A widower, Ted Jennings (aged 38), has today been granted permission by the High Court in London to use the last embryo created with his now deceased wife in a surrogacy arrangement, despite the fact that he did not have her express written consent.
This tragic story of a couple battling with infertility, who had been through the process of IVF, serves as a stark reminder of the stringent rules that apply in England and Wales to surrogacy arrangements. As discussed on The Surrogacy Landscape Podcast, the rules relating to surrogacy arrangements in this country are strict and, some might say, have not kept up with the developments in medical science over recent years. One of the, usually less controversial, rules is that written consent of the parties to a surrogacy arrangements is required.
In this case, however, Ted's wife Fern-Marie Choya, died "tragically and without warning" when she was 18 weeks into her pregnancy with twins conceived via IVF. Following the couple's IVF treatment, there was one embryo remaining at the time of her death. Her husband therefore sought to use that embryo in a surrogacy arrangement, something which had been previously discussed between them whilst she was alive, however the problem he encountered was that she had not provided written consent to a surrogacy arrangement taking place.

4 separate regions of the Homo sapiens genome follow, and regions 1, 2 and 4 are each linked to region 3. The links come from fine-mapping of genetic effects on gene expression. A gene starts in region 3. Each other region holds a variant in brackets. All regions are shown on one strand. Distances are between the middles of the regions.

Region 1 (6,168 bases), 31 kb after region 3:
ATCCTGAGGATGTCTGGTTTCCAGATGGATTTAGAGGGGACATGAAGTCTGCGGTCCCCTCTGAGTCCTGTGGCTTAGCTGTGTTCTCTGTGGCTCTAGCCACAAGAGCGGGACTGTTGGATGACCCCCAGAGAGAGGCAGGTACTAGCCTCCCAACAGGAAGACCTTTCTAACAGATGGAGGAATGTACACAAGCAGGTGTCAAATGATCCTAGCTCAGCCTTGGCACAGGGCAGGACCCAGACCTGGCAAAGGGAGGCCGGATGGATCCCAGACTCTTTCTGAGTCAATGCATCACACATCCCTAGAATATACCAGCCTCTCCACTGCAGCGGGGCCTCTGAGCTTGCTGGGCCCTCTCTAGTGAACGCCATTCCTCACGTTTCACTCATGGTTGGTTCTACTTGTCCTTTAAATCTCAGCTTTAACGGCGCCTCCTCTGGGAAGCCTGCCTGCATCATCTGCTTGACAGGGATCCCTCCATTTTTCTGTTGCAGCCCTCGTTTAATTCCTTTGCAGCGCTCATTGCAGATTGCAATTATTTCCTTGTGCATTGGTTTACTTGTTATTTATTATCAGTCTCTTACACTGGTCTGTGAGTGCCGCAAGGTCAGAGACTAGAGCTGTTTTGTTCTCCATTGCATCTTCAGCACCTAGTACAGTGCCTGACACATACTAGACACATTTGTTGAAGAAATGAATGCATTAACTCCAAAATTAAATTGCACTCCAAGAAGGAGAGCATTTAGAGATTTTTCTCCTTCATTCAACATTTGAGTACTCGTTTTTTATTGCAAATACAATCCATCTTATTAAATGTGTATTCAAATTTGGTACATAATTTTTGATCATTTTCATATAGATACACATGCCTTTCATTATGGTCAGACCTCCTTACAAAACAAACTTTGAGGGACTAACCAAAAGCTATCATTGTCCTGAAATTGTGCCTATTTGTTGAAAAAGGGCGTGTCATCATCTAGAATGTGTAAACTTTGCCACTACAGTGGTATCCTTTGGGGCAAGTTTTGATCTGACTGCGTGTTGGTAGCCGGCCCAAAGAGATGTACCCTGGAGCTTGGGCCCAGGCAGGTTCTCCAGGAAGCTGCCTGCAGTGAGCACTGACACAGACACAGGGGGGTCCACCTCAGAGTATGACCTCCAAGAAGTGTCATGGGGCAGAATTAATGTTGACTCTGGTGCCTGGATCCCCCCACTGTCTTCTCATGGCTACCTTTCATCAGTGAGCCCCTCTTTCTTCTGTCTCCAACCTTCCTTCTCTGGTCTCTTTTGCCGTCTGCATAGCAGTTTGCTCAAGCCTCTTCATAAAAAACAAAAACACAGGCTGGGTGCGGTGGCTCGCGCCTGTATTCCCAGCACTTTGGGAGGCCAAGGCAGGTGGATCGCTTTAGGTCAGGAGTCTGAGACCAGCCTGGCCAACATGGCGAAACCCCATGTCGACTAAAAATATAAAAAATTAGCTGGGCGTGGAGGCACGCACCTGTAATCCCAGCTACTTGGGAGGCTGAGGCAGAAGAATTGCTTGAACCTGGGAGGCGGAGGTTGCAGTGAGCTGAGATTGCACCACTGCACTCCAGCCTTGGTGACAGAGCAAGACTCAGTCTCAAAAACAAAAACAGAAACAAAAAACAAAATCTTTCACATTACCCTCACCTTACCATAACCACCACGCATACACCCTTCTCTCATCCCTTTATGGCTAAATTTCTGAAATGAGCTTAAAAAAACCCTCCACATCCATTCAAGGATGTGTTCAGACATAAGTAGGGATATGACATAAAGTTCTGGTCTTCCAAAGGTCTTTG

Mrs Justice Theis commented that she was "satisfied" that the mother, on the evidence, consented to the use of the embryo in the event of her death. She was critical of the Human Fertilisation and Embryology Authority ('HFEA') for the "far from clear" form completed by Ms Choya during the IVF process, highlighting that the HFMA "may want to consider" whether the form should be reviewed. "In this limited situation" the judge was content to dispense with the requirements for written consent.
This case highlights the complexities in issues regarding surrogacy and fertility treatment. Because of the nature of these difficult, and often harrowing cases, application of the law must strike the correct balance between flexibility and achieving certainty for all parties involved.
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A widower has won a landmark legal case in the UK's High Court, to allow him to try for a baby with a surrogate, using the last remaining IVF embryo he created with his late wife.